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Trying to find

$$\lim_{x\rightarrow 0} \dfrac{\sqrt{1-\sin(5x)}-\sqrt{1+\sin(5x)}}{x^2+x}=\lim_{x\rightarrow 0} \dfrac{(1-\sin(5x))-(1+\sin(5x))}{(x^2+x)(\sqrt{1-\sin(5x)}+\sqrt{1+\sin(5x)})}=\lim_{x\rightarrow 0} \dfrac{-2\sin(5x)}{(x^2+x)(\sqrt{1-\sin(5x)}+\sqrt{1+\sin(5x)})}$$

How to solve it?

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2 Answers 2

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$$\lim_{x\to 0}\dfrac{(1-\sin{(5x)})-(1+\sin{(5x)})}{x(x+1)(\sqrt{1-\sin{(5x)}}+\sqrt{1+\sin{(5x)}})}=\lim_{x\to 0}\dfrac{-2\sin{(5x)}}{2x}=-5$$

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  • $\begingroup$ Why $x^2$ disappeared in first $lim$? $\endgroup$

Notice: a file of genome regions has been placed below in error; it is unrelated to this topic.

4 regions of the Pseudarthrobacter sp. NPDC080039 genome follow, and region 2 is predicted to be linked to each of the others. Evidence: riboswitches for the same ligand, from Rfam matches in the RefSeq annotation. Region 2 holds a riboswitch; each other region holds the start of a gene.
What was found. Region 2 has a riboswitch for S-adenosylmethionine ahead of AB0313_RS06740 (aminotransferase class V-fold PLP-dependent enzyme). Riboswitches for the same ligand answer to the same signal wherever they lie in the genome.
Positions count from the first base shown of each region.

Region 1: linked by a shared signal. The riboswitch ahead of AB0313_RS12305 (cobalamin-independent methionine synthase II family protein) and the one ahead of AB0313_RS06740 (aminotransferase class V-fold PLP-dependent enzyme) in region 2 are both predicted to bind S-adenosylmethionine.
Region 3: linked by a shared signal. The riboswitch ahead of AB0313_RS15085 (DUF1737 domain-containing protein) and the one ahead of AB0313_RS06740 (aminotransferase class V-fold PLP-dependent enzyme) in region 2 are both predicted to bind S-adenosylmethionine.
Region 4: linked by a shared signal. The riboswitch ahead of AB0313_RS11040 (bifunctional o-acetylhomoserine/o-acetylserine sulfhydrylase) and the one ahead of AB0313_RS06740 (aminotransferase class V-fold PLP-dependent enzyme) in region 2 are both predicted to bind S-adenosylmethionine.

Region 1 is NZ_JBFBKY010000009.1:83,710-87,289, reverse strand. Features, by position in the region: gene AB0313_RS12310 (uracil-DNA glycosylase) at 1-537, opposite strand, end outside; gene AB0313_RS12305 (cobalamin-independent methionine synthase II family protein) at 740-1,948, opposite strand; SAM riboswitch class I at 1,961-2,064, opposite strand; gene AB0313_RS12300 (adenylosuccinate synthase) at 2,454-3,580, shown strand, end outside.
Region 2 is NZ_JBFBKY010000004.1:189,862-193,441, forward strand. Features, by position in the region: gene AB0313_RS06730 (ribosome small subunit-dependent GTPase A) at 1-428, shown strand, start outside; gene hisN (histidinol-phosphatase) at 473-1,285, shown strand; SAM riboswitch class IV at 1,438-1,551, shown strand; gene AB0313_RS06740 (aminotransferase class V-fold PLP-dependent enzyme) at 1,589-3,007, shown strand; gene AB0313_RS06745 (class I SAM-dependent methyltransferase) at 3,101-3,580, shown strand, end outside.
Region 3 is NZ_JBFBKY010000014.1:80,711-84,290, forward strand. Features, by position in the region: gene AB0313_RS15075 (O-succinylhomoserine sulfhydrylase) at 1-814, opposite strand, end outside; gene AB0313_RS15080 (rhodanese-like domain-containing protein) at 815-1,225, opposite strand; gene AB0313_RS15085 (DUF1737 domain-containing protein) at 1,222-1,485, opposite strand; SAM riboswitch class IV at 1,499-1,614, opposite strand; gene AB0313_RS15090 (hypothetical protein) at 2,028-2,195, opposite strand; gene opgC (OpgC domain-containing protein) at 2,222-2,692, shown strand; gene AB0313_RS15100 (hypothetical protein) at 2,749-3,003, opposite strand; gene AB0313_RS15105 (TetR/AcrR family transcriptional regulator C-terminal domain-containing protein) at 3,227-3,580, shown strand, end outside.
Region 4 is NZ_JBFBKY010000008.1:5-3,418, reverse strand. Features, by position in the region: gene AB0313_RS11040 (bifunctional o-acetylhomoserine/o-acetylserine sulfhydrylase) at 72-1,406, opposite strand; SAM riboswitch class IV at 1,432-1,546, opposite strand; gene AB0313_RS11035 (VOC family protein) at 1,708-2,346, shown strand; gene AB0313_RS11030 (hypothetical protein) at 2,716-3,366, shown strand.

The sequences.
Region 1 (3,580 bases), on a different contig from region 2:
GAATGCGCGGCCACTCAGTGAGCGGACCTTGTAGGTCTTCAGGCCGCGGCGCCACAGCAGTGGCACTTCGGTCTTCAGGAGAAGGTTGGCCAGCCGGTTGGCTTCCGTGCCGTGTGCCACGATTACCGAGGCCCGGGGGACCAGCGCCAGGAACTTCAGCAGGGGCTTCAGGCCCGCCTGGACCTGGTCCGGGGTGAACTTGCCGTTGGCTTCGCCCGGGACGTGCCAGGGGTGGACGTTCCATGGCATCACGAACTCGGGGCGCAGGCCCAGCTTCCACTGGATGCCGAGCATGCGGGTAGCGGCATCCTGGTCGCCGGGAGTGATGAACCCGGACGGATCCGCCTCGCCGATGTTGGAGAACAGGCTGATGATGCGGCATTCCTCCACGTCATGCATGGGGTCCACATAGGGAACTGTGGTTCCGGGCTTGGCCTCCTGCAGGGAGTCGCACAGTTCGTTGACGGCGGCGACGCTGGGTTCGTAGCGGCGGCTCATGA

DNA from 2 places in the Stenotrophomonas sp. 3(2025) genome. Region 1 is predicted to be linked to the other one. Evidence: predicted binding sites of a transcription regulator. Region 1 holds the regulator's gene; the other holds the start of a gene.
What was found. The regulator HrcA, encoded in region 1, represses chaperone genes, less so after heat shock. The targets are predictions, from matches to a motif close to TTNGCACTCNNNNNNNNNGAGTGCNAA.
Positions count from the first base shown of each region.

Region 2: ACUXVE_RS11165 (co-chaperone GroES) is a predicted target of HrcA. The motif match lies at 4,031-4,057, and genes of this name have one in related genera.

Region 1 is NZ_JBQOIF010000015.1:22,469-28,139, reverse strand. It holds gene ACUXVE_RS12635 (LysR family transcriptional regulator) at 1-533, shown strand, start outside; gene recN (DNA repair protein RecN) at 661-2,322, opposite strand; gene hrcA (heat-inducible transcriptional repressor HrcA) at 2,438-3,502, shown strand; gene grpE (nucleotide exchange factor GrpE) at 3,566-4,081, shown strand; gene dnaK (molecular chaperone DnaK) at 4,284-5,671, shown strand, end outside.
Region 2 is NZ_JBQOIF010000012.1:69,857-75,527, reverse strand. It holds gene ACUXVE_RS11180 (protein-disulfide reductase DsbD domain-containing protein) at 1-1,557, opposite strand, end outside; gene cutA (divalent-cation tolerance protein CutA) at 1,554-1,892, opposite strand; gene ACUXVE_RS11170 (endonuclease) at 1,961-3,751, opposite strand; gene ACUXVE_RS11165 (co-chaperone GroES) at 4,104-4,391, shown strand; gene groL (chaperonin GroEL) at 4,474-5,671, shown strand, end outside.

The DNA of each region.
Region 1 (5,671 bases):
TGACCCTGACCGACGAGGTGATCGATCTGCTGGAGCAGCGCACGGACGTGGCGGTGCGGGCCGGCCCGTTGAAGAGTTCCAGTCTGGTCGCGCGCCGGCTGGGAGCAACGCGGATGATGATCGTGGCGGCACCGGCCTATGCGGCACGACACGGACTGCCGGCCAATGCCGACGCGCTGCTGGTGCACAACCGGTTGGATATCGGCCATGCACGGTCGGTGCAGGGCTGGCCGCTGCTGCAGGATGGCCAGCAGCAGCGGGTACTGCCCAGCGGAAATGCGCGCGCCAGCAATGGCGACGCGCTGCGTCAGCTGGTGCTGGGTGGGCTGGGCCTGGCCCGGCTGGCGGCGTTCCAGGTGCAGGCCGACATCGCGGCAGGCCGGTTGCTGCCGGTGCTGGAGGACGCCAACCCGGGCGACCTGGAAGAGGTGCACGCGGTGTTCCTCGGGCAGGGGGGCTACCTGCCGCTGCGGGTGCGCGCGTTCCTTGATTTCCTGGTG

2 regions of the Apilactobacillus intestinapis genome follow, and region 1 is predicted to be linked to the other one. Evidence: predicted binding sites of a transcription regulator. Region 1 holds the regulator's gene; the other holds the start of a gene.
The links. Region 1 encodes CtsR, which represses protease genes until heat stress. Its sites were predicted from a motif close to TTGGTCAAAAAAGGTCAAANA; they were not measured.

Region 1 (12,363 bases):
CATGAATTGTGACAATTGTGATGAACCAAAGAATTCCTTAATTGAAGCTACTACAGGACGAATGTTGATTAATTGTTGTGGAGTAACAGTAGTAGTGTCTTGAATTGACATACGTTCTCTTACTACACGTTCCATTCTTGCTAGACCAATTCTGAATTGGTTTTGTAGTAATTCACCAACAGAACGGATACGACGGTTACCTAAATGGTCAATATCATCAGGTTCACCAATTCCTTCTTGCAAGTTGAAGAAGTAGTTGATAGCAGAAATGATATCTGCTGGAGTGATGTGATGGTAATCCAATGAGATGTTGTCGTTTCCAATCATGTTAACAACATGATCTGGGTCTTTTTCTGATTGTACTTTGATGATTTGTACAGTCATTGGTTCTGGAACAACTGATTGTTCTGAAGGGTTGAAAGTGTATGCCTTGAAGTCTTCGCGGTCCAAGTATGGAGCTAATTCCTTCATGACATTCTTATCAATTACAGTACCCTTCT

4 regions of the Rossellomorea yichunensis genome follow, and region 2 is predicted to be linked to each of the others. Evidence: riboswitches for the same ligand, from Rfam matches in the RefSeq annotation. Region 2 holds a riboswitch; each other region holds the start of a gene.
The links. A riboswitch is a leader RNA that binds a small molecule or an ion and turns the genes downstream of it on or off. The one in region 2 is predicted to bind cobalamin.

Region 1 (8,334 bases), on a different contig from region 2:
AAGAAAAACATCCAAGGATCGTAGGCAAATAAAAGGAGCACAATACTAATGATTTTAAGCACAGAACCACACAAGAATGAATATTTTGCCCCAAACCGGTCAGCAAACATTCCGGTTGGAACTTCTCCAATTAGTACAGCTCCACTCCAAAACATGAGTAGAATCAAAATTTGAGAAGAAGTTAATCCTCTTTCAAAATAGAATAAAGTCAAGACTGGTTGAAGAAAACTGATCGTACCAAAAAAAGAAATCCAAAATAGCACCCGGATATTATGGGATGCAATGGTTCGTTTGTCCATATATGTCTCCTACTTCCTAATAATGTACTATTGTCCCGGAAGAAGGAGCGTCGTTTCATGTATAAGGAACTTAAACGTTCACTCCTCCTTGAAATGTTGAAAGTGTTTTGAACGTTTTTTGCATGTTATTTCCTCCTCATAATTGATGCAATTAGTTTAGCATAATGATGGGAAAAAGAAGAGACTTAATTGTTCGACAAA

– J.Olufsen
    Commented Nov 17, 2013 at 17:46
  • $\begingroup$ because $x^2+x=x(x+1)$ $\endgroup$
    – math110
    Commented Nov 17, 2013 at 17:50
  • $\begingroup$ I cannot get the same result. Can You give more detailed solution? $\endgroup$
    – J.Olufsen
    Commented Nov 17, 2013 at 18:02
  • $\begingroup$ How can You transform $(x+1)$ multiplied by sum of radicals to $2$? $\endgroup$
    – J.Olufsen
    Commented Nov 17, 2013 at 18:09
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    $\begingroup$ $\lim_{x\to 0}(x+1)=1$ and $\lim_{x\to 0}(\sqrt{1-\sin{(5x)}}+\sqrt{1+\sin{(5x)}})=2$.... $\endgroup$
    – math110
    Commented Nov 17, 2013 at 18:16
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Recall $$\sin^2(a) + \cos^2(a) = 1$$ Hence, $$1 \pm \sin(2a) = ( \cos(a) \pm \sin(a))^2$$ For small $x$, we have $$\sqrt{1 \pm \sin(5x)} = ( \cos(5x/2) \pm \sin(5x/2))$$ Use this along with the fact that $\lim_{x \to 0} \dfrac{\sin(\alpha x)}{x} = \alpha$ to conclude the limit.

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